24 A. It says here -- what does this mean, PM?

25 Q. How about "7.62 millimetre submachine-gun"; does that

Page 6403

1 look like what it says, sir?

2 A. 7.62 --

3 Q. Millimetre.

4 A. "With folding stock. From the 17th May 1992 to 21st May

5 1992, during the attack on Bjelovcina, I was in the

6 village of Kralupi, without weapons, with women and

7 children, from where I was taken to the Celebici prison

8 on 21st May 1992.

9 Q. Okay.

10 A. "I know of no data of any damage sustained."

11 Q. It is dated 6th June 1993, about a year after the

12 battle, right, and it is your signature on it?

13 A. It has a signature, but what combat -- I gave this on

14 6th June 1993. Believe me, I do not remember who took

15 this statement.

16 Q. That is fine, sir. I am just asking you if that is all

17 in your handwriting. I think you have said it is.

18 A. It seems that it is.

19 MR. MORAN: I move to introduce -- what is it, 6 --


21 MR. MORAN: For the limited purpose of impeachment, your

22 Honour.

23 A. 6th June 1993, when I was in the camp in Konjic.

24 MR. NIEMANN: Your Honours, I do not know whether we can do

25 this after lunch, but I wish to object to it and make a

Page 6404

1 submission. Might I suggest, your Honour, if it is

2 convenient to the court, that when I make the

3 submission, if the witness is in the courtroom, that he

4 could remove his headset. It may solve the problem of

5 the witness participating or it being said in any way

6 that we are suggesting answers to him. I think the

7 witness would understand that legal argument is one

8 thing and giving testimony is another. It may be better

9 all round if he was to remove his headset while counsel

10 discuss these matters, if that was suitable to your

11 Honour, but I think perhaps we could pursue this after

12 lunch.

13 MR. MORAN: Your Honour, there is another option. I think

14 the interpreters and the court reporters as much as

15 anyone ought to be involved in this. I bet we could go

16 for another 30 or 40 minutes and be done with this

17 person and be done for the week, because it is my

18 understanding this is the last prosecution witness for

19 this week. If we postpone our lunch for a few minutes,

20 we may very well all of us be able to be out about 2.30.

21 JUDGE KARIBI-WHYTE: We can still continue until 5.30.

22 MR. MORAN: That is true, your Honour; we can continue.

23 I was hoping to break for the day.

24 JUDGE KARIBI-WHYTE: There is still another

25 cross-examination to go.

Page 6405

1 MR. MORAN: Yes, your Honour. This would be an appropriate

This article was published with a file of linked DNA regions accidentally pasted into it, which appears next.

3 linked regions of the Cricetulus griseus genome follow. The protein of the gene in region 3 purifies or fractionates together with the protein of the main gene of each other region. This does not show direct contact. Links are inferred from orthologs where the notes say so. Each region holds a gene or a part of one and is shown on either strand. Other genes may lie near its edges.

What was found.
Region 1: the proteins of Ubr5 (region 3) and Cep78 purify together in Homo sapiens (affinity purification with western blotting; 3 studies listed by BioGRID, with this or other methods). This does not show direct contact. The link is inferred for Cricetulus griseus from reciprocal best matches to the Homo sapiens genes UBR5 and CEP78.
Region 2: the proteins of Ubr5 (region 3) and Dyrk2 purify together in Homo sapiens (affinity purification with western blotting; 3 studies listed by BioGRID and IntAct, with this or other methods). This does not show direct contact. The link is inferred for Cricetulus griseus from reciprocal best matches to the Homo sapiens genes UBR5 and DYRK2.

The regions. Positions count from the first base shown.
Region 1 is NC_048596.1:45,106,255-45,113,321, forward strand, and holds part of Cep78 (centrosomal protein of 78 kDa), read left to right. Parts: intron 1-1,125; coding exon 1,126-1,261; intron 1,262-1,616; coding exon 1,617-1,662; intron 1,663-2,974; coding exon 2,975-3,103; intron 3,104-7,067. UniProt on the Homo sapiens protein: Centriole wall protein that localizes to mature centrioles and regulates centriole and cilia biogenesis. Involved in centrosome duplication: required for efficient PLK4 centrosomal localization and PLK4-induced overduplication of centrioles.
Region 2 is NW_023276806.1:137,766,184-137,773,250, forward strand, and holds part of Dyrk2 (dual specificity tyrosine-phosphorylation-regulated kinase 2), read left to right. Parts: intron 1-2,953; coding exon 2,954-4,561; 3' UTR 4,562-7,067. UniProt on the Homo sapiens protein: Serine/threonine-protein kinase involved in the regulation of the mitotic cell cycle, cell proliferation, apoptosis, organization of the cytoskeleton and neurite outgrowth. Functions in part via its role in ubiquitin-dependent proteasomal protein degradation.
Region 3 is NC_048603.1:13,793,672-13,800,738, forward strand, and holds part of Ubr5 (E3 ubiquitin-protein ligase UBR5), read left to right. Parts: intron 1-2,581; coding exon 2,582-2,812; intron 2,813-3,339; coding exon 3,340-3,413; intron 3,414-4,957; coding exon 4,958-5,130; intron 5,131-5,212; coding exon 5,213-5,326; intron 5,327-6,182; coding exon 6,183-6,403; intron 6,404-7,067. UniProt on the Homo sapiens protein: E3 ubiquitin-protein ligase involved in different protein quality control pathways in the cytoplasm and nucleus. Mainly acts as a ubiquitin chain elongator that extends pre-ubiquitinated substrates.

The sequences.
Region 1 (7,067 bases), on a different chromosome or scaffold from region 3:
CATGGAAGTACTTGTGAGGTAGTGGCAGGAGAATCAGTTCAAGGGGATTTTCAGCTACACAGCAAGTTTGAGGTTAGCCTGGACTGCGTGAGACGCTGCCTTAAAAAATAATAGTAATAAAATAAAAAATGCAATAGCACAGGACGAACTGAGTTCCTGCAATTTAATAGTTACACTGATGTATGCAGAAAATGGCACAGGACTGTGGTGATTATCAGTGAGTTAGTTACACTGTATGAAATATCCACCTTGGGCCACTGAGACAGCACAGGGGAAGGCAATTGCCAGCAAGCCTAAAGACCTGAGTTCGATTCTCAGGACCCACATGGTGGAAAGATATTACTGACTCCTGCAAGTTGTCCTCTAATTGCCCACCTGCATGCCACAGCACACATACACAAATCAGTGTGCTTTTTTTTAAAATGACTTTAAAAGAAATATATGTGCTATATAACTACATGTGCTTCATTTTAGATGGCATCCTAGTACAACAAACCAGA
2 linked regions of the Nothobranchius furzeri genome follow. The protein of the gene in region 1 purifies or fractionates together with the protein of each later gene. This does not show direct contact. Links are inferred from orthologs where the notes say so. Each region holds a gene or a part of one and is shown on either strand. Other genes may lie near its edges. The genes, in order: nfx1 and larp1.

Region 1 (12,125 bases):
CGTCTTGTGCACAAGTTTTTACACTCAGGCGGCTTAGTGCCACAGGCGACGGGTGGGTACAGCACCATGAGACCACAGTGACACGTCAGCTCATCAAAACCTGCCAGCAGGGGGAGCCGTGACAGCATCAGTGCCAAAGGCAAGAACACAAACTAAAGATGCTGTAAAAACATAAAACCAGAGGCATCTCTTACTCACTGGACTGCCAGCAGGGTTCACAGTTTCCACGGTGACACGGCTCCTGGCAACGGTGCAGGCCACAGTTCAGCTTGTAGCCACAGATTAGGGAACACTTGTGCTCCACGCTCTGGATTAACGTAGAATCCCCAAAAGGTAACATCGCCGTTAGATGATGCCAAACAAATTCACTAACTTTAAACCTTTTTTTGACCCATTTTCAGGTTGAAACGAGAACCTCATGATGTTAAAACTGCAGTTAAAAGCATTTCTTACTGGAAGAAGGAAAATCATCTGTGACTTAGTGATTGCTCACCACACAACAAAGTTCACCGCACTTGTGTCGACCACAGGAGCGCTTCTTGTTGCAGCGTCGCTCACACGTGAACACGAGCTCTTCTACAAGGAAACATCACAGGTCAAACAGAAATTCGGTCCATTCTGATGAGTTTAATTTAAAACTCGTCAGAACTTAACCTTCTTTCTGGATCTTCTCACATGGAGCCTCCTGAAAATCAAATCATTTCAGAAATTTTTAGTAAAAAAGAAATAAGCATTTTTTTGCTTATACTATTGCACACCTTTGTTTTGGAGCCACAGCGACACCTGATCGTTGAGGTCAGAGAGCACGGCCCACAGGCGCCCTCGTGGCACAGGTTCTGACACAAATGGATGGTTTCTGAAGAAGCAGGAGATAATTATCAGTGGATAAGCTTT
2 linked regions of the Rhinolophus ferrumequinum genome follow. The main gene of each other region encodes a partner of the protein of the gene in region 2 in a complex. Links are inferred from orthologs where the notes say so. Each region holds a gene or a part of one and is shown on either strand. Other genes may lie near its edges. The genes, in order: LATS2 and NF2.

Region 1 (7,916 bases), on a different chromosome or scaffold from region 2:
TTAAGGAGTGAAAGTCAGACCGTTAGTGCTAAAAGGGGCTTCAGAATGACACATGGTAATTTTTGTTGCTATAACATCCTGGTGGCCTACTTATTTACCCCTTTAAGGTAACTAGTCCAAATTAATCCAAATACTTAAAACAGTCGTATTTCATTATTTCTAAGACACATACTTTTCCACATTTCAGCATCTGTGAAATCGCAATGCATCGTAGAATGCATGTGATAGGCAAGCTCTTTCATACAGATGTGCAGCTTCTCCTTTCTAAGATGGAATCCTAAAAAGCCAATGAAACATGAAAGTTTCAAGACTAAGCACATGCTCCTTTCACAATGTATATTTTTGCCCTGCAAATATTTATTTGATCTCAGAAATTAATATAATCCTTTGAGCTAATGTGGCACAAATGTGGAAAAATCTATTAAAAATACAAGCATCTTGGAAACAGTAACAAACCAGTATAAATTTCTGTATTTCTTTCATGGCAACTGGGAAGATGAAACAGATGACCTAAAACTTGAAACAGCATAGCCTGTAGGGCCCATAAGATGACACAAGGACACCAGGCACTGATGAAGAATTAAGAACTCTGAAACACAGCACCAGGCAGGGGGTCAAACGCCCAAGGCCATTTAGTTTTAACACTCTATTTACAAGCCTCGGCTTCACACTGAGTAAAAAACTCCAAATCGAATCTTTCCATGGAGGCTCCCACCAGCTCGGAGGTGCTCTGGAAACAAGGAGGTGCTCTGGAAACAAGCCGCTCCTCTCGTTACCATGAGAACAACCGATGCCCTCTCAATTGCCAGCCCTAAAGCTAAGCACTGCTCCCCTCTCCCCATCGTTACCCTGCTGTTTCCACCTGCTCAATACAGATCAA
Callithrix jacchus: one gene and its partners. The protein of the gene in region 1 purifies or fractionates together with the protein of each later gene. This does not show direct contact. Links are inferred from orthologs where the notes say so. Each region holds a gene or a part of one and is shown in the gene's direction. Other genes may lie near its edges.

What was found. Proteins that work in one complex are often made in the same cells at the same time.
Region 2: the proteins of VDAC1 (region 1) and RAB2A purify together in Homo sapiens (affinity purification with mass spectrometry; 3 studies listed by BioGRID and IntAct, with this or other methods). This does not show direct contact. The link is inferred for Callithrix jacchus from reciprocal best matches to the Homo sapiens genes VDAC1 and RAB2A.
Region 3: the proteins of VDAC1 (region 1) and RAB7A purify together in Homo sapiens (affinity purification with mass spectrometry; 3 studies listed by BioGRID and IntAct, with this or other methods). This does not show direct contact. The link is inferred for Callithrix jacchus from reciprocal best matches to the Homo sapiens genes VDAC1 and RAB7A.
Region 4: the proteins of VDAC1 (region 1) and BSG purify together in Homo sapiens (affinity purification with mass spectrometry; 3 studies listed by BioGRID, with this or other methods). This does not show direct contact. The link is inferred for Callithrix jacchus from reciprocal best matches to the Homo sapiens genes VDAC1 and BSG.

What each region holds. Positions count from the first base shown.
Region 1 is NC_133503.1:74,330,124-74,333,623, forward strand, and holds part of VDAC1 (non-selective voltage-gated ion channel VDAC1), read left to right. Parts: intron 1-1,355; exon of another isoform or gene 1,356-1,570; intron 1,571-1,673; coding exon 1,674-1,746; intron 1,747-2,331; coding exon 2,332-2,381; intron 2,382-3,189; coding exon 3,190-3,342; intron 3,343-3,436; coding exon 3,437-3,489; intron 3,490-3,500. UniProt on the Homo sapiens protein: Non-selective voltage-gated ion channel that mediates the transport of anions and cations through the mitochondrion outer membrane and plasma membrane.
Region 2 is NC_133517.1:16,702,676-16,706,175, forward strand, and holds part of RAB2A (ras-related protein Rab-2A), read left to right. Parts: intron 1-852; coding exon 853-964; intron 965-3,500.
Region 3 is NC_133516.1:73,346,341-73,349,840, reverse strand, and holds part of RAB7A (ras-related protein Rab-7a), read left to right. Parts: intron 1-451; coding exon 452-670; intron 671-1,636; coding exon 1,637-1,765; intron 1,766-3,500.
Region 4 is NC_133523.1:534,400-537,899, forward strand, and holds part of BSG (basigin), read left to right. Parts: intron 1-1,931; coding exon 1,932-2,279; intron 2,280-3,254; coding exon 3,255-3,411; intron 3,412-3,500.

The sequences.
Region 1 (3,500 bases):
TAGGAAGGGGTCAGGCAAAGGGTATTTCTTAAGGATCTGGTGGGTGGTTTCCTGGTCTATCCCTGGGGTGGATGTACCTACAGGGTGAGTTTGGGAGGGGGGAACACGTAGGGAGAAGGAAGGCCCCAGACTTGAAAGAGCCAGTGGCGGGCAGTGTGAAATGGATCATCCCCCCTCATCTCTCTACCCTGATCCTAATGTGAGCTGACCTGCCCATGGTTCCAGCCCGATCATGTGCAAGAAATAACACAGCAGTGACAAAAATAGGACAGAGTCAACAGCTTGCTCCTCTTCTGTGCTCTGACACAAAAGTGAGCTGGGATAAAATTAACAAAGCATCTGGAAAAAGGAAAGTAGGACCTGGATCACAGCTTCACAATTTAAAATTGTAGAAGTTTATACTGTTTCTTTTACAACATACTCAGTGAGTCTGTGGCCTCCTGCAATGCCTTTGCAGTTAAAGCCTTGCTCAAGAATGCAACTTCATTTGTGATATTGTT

2 time for lunch, I agree with Mr. Niemann.

3 JUDGE KARIBI-WHYTE: We will decide that when we come back

4 at 2.30.

5 (1.05 pm)

6 (Adjourned until 2.30 pm)




















Page 6406


2 (2.30 pm)

3 JUDGE KARIBI-WHYTE: Mr. Moran, you are already standing.

4 MR. MORAN: Yes, your Honour. I think I may be able to

5 shorten this a little bit. Mr. Niemann is going to

6 object to that exhibit. I will just withdraw the

7 offer. That will save us all a lot of time and trouble.

8 JUDGE KARIBI-WHYTE: I thought as much.

9 MR. MORAN: Your Honour, in view of this witness's statement

10 that the Office of the Prosecutor coerced a statement

11 from him, we do not think any further cross-examination

12 is necessary.


14 MS. McMURREY: I know this may be a surprise to all of you,

15 but in light of the cross-examination that has taken

16 place so far, we do not feel we have any further

17 questions of this witness either.

18 JUDGE KARIBI-WHYTE: You are following the evidence closely.

19 MS. McMURREY: Yes, thank you very much.

20 JUDGE KARIBI-WHYTE: Any re-examination?

21 Re-examined by MR. NIEMANN

22 Q. Yes, your Honour, I just need to clarify a couple of

23 matters. Mr. Vukalo, during the course of

24 cross-examination, you were asked some questions

25 concerning the attack on your village at the

Page 6407

1 commencement of the war round 20th, 21st May 1992; do

2 you remember being questioned about that?

3 MR. MORAN: Excuse me, your Honour, I am not trying to

4 interrupt, but I am looking at the transcript. The

5 initial exchange where I withdrew the offer of that

6 document and waived further cross is not in the

7 transcript. If the court reporters could pick it up off

8 the tape for the official transcript, I would appreciate

9 it.

10 JUDGE KARIBI-WHYTE: Thank you very much for that

11 observation.